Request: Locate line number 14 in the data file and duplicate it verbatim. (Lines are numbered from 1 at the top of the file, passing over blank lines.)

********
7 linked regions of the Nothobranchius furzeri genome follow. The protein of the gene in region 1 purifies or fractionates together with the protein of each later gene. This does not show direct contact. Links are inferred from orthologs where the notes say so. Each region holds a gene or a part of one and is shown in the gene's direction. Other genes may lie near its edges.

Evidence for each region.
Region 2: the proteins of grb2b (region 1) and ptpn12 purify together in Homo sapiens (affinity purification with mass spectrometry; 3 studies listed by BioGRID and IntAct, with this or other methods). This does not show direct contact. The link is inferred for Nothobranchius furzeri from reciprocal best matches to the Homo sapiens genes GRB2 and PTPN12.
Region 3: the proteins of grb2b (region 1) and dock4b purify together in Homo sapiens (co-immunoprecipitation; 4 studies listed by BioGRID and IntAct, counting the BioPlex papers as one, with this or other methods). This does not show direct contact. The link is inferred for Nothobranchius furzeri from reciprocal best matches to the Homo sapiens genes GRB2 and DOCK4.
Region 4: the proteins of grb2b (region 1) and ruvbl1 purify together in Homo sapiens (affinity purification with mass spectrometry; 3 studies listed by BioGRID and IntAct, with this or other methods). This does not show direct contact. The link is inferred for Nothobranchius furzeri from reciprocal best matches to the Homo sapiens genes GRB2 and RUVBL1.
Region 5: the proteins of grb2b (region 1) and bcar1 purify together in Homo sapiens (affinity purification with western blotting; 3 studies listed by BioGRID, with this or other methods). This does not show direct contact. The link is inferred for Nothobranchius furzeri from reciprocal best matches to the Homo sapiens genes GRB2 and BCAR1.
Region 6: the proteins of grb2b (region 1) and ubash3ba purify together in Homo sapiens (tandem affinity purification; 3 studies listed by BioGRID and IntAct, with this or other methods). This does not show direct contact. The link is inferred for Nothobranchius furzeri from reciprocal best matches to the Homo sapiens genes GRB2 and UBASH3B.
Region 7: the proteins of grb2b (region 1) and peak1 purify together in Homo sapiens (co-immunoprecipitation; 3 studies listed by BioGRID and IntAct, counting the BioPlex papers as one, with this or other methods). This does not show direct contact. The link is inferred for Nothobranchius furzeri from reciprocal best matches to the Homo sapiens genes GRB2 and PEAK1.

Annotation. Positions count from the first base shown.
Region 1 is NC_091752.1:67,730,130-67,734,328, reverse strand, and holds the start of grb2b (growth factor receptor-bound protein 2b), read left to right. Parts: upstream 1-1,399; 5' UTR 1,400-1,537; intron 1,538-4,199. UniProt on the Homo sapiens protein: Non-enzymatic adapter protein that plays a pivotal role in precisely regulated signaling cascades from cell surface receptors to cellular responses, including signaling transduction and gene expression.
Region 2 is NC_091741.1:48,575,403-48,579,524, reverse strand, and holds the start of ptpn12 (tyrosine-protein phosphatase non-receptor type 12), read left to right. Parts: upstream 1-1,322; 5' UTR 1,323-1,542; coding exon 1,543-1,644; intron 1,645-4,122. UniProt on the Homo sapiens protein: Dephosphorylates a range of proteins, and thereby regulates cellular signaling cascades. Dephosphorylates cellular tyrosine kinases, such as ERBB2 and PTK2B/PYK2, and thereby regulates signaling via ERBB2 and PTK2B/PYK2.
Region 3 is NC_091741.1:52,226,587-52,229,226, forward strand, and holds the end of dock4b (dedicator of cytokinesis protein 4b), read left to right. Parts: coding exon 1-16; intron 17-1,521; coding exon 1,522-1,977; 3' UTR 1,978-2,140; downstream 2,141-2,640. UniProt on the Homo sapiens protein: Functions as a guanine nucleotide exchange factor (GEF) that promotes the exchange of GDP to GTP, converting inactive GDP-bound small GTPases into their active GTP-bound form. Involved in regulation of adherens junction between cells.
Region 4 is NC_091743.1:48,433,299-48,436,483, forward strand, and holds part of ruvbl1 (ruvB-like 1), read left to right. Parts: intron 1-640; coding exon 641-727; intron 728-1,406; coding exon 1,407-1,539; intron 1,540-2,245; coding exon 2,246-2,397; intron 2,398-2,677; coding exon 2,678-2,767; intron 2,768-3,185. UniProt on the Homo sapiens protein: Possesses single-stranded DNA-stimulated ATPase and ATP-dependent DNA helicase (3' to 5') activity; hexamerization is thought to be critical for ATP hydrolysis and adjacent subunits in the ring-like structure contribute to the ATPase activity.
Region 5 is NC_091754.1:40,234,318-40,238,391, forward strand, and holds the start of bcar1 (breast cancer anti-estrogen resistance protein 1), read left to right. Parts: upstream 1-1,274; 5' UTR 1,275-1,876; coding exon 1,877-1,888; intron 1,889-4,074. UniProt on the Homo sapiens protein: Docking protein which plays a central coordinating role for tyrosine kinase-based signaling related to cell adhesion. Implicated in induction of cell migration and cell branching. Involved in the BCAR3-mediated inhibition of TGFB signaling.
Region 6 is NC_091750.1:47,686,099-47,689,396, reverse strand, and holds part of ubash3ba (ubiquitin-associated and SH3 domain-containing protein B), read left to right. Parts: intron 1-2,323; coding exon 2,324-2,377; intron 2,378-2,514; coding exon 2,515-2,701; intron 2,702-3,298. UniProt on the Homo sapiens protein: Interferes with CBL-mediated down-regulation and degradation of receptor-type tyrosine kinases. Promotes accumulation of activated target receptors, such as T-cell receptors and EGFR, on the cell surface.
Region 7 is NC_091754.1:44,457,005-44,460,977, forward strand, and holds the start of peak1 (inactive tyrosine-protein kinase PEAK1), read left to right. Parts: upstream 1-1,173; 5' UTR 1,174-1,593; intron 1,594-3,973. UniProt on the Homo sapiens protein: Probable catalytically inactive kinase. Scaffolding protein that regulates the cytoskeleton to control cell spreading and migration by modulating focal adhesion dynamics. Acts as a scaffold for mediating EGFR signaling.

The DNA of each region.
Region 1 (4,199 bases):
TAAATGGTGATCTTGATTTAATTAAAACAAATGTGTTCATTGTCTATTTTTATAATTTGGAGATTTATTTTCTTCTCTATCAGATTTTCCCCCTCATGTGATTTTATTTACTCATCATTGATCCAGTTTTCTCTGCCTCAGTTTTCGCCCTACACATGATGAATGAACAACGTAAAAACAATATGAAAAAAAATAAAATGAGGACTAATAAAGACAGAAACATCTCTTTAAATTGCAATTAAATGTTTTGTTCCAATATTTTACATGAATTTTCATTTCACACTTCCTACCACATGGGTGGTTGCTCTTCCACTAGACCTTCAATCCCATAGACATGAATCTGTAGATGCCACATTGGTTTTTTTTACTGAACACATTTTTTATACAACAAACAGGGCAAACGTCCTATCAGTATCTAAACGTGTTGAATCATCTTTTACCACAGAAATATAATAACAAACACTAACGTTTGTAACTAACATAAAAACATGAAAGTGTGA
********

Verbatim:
Region 5 is NC_091754.1:40,234,318-40,238,391, forward strand, and holds the start of bcar1 (breast cancer anti-estrogen resistance protein 1), read left to right. Parts: upstream 1-1,274; 5' UTR 1,275-1,876; coding exon 1,877-1,888; intron 1,889-4,074. UniProt on the Homo sapiens protein: Docking protein which plays a central coordinating role for tyrosine kinase-based signaling related to cell adhesion. Implicated in induction of cell migration and cell branching. Involved in the BCAR3-mediated inhibition of TGFB signaling.